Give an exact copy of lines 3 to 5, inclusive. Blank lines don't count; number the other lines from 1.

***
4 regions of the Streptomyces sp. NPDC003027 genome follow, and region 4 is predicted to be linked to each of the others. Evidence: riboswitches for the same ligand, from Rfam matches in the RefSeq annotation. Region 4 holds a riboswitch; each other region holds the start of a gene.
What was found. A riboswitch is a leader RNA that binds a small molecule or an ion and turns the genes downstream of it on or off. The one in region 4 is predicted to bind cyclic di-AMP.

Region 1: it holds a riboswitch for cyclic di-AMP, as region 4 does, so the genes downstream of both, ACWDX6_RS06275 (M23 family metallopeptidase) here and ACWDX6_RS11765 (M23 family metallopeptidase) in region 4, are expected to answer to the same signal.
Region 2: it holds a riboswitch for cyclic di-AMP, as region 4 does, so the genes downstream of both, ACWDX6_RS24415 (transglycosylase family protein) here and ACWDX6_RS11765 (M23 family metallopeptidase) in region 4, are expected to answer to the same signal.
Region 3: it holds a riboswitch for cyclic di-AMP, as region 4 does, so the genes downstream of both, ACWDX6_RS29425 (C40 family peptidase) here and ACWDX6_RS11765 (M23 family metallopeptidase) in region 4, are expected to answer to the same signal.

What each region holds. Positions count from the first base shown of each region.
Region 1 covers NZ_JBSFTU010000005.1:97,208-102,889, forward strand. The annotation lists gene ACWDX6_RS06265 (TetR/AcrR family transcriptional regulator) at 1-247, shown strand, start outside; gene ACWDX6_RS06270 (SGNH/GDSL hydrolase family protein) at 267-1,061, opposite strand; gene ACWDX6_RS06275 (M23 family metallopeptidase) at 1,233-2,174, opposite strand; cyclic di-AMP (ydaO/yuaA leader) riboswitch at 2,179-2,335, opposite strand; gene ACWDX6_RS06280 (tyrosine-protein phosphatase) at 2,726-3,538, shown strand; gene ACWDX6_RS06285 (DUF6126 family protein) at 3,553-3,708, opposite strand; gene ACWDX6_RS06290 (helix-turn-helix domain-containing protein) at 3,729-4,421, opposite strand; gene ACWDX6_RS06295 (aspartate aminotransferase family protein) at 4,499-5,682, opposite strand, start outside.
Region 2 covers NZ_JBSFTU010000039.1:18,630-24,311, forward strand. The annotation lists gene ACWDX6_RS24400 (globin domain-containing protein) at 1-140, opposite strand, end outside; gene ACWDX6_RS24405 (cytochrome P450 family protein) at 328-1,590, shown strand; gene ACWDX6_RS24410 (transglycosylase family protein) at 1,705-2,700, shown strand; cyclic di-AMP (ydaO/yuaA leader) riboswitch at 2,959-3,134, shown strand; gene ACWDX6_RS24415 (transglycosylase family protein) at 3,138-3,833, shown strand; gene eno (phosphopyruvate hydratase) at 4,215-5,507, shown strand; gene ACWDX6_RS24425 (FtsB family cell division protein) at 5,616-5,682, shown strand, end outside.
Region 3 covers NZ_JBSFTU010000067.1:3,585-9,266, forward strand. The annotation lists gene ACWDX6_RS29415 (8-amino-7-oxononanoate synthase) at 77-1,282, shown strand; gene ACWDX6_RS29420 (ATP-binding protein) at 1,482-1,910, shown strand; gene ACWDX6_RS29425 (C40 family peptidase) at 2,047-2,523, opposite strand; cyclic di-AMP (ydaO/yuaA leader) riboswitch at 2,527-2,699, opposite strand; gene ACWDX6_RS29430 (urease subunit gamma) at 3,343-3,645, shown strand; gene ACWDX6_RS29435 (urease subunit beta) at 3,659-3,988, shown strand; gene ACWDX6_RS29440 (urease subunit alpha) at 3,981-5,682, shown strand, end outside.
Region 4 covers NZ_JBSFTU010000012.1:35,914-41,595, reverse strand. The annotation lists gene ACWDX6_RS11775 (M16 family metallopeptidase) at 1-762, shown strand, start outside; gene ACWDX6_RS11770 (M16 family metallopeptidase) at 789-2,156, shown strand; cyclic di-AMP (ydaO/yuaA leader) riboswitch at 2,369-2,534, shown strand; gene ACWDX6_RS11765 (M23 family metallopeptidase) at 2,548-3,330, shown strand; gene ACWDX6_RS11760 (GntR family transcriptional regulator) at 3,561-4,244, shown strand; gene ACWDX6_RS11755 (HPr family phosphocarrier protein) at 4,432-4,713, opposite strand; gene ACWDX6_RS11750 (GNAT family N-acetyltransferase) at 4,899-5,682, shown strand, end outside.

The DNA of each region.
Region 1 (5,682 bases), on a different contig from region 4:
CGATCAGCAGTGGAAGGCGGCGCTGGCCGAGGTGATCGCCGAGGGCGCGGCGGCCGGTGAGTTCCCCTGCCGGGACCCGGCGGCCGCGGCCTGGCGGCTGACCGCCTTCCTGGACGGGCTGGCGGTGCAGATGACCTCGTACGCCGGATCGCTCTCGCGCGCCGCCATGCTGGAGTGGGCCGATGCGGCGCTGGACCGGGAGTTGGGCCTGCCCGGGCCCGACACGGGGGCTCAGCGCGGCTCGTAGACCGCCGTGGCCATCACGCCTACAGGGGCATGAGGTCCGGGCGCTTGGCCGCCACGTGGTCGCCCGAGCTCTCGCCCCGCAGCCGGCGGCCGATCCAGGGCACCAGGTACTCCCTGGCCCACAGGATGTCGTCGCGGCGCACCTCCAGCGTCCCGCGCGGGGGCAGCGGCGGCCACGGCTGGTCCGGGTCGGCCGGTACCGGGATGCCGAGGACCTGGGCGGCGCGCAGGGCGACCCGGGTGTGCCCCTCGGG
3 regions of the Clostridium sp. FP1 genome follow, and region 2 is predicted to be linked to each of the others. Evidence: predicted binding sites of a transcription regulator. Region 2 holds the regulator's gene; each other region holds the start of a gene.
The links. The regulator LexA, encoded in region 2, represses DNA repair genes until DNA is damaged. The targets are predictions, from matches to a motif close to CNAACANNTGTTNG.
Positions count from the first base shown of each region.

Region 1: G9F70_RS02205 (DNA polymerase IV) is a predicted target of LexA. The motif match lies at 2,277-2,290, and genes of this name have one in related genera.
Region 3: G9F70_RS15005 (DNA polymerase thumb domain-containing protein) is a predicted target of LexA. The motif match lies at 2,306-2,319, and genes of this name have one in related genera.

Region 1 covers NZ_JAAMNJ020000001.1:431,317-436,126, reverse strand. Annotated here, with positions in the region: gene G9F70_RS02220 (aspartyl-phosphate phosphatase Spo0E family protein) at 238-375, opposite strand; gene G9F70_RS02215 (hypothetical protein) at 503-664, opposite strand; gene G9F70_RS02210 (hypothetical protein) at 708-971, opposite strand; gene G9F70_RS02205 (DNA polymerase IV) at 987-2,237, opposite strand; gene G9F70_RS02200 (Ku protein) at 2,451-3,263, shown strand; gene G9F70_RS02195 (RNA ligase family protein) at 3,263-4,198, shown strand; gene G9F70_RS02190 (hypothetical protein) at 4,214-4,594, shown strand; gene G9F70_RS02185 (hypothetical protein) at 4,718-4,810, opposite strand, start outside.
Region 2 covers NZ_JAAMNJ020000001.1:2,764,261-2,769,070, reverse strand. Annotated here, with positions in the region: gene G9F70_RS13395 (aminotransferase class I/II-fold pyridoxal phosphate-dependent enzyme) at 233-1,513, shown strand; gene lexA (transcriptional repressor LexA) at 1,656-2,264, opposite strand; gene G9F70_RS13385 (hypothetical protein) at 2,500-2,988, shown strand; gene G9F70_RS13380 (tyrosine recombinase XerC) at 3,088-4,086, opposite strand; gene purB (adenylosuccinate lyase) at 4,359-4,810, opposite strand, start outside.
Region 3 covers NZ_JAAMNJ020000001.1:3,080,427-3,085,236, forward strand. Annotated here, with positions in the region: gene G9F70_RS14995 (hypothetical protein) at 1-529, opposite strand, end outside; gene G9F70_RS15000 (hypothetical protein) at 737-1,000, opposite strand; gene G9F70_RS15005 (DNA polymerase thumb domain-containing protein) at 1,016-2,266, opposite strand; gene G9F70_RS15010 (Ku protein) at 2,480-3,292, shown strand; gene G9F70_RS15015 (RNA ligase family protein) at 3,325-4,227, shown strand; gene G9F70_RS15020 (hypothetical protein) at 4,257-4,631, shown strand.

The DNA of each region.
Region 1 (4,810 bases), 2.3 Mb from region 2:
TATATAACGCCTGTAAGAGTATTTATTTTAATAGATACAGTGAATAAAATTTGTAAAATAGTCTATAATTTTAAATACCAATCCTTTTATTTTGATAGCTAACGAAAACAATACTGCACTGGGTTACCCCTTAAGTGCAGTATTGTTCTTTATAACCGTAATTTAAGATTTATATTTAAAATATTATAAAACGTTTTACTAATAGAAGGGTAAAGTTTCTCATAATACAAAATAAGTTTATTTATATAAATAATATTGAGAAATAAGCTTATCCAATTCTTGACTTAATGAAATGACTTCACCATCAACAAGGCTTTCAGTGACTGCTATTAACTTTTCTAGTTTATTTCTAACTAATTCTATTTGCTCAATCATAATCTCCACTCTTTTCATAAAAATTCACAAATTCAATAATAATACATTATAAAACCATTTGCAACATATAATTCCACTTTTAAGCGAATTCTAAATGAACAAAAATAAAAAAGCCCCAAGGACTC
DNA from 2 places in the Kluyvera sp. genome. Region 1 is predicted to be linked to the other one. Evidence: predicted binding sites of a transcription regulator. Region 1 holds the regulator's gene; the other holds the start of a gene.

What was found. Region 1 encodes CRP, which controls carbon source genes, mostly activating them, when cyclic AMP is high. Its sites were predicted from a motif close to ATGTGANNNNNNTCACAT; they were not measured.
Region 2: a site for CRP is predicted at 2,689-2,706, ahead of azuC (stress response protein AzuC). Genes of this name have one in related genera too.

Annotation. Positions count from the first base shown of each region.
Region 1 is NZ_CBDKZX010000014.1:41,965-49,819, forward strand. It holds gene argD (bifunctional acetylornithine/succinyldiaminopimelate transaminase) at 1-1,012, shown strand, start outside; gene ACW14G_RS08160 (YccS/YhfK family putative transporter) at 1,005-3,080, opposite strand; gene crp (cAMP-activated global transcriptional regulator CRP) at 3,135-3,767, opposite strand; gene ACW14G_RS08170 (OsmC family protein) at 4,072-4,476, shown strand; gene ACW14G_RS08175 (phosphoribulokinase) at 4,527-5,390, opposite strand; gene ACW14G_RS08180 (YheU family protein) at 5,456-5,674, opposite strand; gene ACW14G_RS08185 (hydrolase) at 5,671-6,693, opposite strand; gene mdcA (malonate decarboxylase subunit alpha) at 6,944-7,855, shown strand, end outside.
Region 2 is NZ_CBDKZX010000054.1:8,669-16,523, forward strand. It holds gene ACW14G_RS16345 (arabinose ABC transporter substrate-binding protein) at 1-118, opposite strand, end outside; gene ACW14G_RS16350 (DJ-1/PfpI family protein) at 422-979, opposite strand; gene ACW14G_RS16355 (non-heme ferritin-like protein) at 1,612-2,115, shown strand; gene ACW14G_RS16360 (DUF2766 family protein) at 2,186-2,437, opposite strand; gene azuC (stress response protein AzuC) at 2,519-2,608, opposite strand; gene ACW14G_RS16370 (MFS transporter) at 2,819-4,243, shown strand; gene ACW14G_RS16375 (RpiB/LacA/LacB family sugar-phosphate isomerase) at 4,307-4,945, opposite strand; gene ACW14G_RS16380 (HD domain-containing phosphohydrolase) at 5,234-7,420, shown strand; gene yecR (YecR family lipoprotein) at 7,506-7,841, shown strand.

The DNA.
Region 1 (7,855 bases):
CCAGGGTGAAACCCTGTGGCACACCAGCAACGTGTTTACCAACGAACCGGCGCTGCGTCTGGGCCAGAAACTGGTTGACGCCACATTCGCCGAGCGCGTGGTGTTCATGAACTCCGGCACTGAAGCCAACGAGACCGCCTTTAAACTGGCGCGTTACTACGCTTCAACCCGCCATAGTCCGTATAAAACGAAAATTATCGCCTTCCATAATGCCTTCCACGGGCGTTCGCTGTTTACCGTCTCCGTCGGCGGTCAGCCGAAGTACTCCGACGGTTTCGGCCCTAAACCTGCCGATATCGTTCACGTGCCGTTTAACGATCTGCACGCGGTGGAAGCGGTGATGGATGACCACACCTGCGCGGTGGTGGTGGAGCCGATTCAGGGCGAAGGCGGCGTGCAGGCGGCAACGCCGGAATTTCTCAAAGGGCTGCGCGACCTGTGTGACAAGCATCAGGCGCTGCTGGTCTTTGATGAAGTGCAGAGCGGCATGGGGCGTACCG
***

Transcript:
Region 1: it holds a riboswitch for cyclic di-AMP, as region 4 does, so the genes downstream of both, ACWDX6_RS06275 (M23 family metallopeptidase) here and ACWDX6_RS11765 (M23 family metallopeptidase) in region 4, are expected to answer to the same signal.
Region 2: it holds a riboswitch for cyclic di-AMP, as region 4 does, so the genes downstream of both, ACWDX6_RS24415 (transglycosylase family protein) here and ACWDX6_RS11765 (M23 family metallopeptidase) in region 4, are expected to answer to the same signal.
Region 3: it holds a riboswitch for cyclic di-AMP, as region 4 does, so the genes downstream of both, ACWDX6_RS29425 (C40 family peptidase) here and ACWDX6_RS11765 (M23 family metallopeptidase) in region 4, are expected to answer to the same signal.